I think I’m going to go with Mark Cuban. I think I’d go with Mark Cuban. And the dude worked hard his first business, just grind, grind, grind. Didn’t take vacation. I think he’s relentless. Obviously, I watch a little videos on Elon Musk all the time and a little bit of Bill Gates, not so much, not necessarily Mark Zuckerberg, but… I look at Mark Cuban and go… maybe because he’s closer to my age than a lot of these guys… but I look at him and I go, “He did the groundwork, man. He just grinds and grinds and grinds and he’s relentless.” And his motto that I think… for me, it resonates with me, is like, “Revenue cures everything.” Revenue can cure everything. And so-

Andrew Gazdecki:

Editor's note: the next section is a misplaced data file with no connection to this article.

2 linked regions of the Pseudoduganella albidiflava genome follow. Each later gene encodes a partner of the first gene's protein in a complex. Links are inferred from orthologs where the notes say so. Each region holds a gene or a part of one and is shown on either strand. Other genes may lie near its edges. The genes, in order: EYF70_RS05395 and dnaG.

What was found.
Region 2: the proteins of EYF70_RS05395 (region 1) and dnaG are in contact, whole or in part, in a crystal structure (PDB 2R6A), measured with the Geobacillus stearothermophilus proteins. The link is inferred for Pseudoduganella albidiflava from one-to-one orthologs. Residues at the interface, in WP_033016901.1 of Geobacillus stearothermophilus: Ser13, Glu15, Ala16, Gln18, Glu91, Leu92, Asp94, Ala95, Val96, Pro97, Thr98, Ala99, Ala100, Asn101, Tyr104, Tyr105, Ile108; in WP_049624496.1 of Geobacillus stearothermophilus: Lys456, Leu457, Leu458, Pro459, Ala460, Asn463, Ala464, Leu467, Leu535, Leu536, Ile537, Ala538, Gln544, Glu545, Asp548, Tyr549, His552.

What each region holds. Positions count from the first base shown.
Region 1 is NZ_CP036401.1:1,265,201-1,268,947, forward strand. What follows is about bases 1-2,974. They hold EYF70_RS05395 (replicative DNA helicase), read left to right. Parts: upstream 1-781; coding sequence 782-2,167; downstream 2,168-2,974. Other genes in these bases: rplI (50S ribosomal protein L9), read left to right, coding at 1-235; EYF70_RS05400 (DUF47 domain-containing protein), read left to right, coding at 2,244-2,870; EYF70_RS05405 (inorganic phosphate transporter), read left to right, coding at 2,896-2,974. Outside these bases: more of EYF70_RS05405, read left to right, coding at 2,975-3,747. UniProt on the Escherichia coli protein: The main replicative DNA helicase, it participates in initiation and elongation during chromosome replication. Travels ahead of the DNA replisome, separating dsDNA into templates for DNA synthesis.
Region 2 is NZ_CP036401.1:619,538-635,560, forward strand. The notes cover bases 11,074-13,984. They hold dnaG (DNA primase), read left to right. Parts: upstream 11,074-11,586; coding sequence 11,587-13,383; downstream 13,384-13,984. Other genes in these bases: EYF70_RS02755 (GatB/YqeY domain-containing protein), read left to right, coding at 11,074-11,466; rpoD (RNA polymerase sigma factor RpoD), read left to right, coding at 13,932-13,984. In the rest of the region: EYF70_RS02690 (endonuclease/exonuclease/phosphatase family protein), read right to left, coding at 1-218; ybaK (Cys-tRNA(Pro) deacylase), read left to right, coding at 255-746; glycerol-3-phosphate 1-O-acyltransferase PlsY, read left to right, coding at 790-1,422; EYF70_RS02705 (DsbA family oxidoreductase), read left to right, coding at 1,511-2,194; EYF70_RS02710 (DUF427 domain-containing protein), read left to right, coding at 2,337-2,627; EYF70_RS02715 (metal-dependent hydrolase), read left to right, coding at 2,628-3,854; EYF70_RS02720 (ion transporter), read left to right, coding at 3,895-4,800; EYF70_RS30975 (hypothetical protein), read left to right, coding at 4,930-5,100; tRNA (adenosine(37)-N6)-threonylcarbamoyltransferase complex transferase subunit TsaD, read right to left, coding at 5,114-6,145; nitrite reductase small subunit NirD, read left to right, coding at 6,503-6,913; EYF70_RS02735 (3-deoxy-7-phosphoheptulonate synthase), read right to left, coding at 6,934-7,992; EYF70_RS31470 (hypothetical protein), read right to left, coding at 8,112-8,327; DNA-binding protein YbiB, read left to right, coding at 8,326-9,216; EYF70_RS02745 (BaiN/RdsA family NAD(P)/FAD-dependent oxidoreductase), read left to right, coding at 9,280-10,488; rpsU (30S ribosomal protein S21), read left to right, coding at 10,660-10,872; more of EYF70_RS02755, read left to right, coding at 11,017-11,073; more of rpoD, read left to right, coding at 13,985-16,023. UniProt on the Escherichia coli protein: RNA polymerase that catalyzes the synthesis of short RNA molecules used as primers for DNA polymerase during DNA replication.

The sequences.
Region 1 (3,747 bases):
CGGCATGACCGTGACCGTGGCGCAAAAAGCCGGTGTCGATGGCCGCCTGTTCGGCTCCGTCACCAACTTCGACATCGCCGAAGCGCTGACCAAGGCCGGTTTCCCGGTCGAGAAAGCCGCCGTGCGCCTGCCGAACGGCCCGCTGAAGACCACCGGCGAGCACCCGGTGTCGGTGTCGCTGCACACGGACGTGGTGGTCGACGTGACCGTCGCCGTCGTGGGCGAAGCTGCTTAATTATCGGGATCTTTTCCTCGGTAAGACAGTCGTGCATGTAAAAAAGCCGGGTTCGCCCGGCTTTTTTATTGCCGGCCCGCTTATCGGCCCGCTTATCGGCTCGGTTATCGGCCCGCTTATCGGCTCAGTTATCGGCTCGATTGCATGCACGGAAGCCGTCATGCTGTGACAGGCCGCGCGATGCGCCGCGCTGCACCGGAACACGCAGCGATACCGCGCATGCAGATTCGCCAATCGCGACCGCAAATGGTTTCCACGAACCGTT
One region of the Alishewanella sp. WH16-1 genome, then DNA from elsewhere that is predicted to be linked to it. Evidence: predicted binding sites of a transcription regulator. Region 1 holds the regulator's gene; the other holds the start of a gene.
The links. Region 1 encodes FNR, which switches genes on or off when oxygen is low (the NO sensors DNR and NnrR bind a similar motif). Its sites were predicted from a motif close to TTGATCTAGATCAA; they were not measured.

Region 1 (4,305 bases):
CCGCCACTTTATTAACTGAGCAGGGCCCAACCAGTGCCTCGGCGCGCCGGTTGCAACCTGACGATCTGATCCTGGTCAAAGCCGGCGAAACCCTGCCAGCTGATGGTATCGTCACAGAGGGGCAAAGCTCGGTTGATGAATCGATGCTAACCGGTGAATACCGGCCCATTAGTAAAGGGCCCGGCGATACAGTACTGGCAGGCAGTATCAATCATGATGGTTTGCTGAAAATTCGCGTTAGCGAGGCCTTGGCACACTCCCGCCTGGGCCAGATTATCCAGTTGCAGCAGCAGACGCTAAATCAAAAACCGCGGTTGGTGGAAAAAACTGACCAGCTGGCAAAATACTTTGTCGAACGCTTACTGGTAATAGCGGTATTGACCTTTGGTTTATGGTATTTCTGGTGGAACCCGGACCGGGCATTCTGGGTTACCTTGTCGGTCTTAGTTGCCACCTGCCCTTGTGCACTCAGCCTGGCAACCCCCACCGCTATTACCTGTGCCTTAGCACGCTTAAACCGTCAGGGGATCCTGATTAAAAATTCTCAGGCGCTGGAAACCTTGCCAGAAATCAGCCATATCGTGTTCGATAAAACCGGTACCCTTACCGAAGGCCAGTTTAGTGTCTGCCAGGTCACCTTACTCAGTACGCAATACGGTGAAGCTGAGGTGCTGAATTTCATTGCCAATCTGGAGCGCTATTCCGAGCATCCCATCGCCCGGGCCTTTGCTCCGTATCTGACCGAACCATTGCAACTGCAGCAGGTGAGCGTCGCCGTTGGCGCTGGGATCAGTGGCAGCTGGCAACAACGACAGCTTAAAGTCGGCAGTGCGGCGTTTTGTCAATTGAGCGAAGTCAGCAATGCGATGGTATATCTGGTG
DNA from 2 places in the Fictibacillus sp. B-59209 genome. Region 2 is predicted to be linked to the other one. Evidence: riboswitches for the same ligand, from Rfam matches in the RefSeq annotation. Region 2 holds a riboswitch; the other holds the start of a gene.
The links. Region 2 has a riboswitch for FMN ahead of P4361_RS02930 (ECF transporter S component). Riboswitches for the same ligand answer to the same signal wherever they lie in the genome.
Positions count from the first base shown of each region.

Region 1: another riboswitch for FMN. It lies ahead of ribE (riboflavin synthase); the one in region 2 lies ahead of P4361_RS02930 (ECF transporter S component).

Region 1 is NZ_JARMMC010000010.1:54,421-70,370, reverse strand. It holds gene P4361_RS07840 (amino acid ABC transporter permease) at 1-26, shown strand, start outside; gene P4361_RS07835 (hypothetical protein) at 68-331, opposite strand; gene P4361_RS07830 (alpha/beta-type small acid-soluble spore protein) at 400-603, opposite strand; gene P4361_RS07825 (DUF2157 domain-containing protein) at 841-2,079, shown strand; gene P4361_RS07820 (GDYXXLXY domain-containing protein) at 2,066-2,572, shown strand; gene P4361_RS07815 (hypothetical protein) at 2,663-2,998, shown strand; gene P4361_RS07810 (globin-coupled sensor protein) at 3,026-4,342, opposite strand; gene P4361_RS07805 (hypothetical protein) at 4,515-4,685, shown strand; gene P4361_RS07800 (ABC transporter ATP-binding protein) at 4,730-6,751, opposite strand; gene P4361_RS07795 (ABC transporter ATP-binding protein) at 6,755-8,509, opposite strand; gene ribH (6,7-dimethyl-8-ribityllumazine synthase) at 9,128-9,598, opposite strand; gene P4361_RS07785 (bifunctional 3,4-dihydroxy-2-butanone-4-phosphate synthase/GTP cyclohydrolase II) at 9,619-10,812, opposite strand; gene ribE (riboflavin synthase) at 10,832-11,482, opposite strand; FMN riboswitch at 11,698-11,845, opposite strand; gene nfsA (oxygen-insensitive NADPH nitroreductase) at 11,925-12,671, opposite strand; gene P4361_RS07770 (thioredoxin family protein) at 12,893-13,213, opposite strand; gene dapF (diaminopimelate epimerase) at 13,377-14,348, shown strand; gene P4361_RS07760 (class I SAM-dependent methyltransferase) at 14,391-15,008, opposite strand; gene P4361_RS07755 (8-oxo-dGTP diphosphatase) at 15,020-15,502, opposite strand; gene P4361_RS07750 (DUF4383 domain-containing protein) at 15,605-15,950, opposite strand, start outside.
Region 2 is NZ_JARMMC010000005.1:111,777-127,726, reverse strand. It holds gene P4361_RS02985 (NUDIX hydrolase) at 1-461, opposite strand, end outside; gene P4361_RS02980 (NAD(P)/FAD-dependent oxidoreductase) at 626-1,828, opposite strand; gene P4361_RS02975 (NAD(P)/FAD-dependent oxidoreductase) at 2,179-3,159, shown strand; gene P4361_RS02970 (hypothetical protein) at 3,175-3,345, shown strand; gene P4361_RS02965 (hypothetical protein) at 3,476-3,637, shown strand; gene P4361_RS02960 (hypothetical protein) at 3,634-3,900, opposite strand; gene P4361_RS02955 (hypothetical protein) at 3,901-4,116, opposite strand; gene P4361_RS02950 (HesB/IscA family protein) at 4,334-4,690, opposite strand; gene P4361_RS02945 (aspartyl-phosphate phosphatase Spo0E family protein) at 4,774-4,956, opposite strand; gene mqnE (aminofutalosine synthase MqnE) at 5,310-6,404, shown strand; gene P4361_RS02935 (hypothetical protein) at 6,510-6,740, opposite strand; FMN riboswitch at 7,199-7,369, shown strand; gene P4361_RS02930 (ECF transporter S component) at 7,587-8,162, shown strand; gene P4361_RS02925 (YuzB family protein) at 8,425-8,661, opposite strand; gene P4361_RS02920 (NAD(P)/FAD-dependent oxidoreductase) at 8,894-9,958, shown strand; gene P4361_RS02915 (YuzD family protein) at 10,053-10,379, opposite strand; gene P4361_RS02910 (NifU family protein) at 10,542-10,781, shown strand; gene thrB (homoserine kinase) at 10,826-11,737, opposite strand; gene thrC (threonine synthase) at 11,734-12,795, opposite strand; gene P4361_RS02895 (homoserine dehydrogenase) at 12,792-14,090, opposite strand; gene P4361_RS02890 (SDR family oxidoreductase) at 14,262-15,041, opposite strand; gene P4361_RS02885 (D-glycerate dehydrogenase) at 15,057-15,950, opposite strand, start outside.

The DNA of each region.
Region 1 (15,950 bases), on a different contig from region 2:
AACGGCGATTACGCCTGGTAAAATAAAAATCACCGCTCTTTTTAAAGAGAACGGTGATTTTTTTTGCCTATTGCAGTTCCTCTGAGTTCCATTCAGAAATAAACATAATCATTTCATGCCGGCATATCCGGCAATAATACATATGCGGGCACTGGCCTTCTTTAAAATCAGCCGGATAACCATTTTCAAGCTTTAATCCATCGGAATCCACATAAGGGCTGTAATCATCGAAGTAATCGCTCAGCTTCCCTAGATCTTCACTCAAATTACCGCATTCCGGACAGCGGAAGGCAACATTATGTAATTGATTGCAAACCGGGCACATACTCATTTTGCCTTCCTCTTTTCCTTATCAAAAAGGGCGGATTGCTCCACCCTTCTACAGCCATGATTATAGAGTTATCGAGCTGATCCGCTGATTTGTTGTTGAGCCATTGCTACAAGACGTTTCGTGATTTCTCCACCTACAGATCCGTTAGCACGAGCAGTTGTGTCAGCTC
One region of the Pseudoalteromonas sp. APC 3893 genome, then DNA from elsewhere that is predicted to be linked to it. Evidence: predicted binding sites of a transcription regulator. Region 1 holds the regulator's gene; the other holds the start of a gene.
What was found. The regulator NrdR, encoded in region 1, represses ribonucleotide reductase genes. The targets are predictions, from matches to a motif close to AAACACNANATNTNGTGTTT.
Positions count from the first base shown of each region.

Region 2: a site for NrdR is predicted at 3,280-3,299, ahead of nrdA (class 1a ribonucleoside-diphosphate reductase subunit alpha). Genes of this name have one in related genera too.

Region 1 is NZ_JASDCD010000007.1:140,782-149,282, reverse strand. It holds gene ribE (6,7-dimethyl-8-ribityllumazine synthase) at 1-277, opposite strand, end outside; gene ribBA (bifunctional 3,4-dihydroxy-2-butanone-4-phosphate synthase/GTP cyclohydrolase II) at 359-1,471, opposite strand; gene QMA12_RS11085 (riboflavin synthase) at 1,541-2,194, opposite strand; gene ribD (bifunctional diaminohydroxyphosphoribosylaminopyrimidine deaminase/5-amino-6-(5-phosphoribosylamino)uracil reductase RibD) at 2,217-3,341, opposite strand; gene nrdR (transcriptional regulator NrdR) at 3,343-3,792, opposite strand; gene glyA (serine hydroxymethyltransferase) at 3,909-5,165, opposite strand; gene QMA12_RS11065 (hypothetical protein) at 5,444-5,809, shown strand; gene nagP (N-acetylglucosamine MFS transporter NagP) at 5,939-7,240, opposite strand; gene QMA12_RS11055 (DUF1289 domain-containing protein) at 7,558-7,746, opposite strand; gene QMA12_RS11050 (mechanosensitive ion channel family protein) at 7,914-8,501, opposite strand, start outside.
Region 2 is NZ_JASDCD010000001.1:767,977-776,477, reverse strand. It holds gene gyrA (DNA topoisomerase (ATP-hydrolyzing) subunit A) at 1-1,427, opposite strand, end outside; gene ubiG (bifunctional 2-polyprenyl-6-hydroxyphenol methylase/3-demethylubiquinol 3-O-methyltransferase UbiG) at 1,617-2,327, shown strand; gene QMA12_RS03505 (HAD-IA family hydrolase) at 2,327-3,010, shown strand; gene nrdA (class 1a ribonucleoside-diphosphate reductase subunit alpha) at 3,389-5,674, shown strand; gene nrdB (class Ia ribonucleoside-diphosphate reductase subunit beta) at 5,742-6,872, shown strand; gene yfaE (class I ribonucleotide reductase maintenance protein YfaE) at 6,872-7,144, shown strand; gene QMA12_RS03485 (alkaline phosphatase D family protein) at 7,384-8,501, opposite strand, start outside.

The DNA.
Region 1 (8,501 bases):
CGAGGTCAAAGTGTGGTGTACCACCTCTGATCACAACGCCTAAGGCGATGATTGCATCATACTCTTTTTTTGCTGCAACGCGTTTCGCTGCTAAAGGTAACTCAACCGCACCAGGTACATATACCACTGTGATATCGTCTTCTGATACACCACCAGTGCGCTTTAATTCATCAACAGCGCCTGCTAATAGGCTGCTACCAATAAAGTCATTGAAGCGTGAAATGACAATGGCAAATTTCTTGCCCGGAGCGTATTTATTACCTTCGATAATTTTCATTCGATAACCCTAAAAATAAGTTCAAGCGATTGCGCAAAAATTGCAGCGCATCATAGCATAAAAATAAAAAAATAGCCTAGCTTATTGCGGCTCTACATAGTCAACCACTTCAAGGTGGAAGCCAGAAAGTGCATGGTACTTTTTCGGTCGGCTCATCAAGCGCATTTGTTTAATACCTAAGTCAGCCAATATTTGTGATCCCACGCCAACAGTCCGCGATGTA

That’s true.

Rick Garcia:

… when you’ve got a mess of a business, as an example, but you’ve got revenue coming in the door, you can go fix that.

Andrew Gazdecki:

You can fix things. Yeah.

Rick Garcia:

If you’ve got no revenue coming in the door, there’s nothing to fix. You can’t fix anything.

Andrew Gazdecki:

We’re so on the same… That’s why I always say distribution of a product, because when you are able to sell the product, you can improve the product and that’s how you get the best product. And it’s just this big circular.

Rick Garcia:

It’s a life cycle, man. But it starts with driving revenue. That’s it.

Andrew Gazdecki:

You should try cold-emailing Mark Cuban. He’s responded to me a couple times and I’m like, “How do you have time for this? You’re a billionaire. What?”

Rick Garcia:

That’s awesome. That’s very cool.

Andrew Gazdecki:

I mean, I just sent him like, “Hey, I’m working on Acquire.” And he’s like, “Cool.” I’m like, “Oh, my gosh, you responded. Please don’t respond to this again, but I just want to say that’s really cool of you.” Okay.

Rick Garcia:

Mine would be, “I love you.” That’s amazing.